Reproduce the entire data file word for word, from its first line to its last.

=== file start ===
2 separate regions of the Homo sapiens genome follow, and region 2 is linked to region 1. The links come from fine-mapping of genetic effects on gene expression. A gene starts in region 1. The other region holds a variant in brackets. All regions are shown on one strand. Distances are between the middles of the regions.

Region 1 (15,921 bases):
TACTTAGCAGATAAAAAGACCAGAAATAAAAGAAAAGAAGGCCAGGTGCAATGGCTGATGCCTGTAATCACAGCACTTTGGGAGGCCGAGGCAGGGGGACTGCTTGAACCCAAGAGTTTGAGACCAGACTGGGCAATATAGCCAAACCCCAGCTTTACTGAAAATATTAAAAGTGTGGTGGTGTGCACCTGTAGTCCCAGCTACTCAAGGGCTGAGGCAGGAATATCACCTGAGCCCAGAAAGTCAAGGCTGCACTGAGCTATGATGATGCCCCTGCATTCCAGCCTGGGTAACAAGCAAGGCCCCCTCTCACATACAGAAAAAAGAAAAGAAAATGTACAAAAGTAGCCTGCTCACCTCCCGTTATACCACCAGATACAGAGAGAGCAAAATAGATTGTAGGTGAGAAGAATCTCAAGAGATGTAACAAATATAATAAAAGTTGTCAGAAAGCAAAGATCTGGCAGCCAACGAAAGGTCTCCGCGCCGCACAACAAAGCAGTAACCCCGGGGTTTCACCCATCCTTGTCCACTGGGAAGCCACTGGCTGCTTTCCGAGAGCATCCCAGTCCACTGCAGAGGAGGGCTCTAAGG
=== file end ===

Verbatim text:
2 separate regions of the Homo sapiens genome follow, and region 2 is linked to region 1. The links come from fine-mapping of genetic effects on gene expression. A gene starts in region 1. The other region holds a variant in brackets. All regions are shown on one strand. Distances are between the middles of the regions.

Region 1 (15,921 bases):
TACTTAGCAGATAAAAAGACCAGAAATAAAAGAAAAGAAGGCCAGGTGCAATGGCTGATGCCTGTAATCACAGCACTTTGGGAGGCCGAGGCAGGGGGACTGCTTGAACCCAAGAGTTTGAGACCAGACTGGGCAATATAGCCAAACCCCAGCTTTACTGAAAATATTAAAAGTGTGGTGGTGTGCACCTGTAGTCCCAGCTACTCAAGGGCTGAGGCAGGAATATCACCTGAGCCCAGAAAGTCAAGGCTGCACTGAGCTATGATGATGCCCCTGCATTCCAGCCTGGGTAACAAGCAAGGCCCCCTCTCACATACAGAAAAAAGAAAAGAAAATGTACAAAAGTAGCCTGCTCACCTCCCGTTATACCACCAGATACAGAGAGAGCAAAATAGATTGTAGGTGAGAAGAATCTCAAGAGATGTAACAAATATAATAAAAGTTGTCAGAAAGCAAAGATCTGGCAGCCAACGAAAGGTCTCCGCGCCGCACAACAAAGCAGTAACCCCGGGGTTTCACCCATCCTTGTCCACTGGGAAGCCACTGGCTGCTTTCCGAGAGCATCCCAGTCCACTGCAGAGGAGGGCTCTAAGG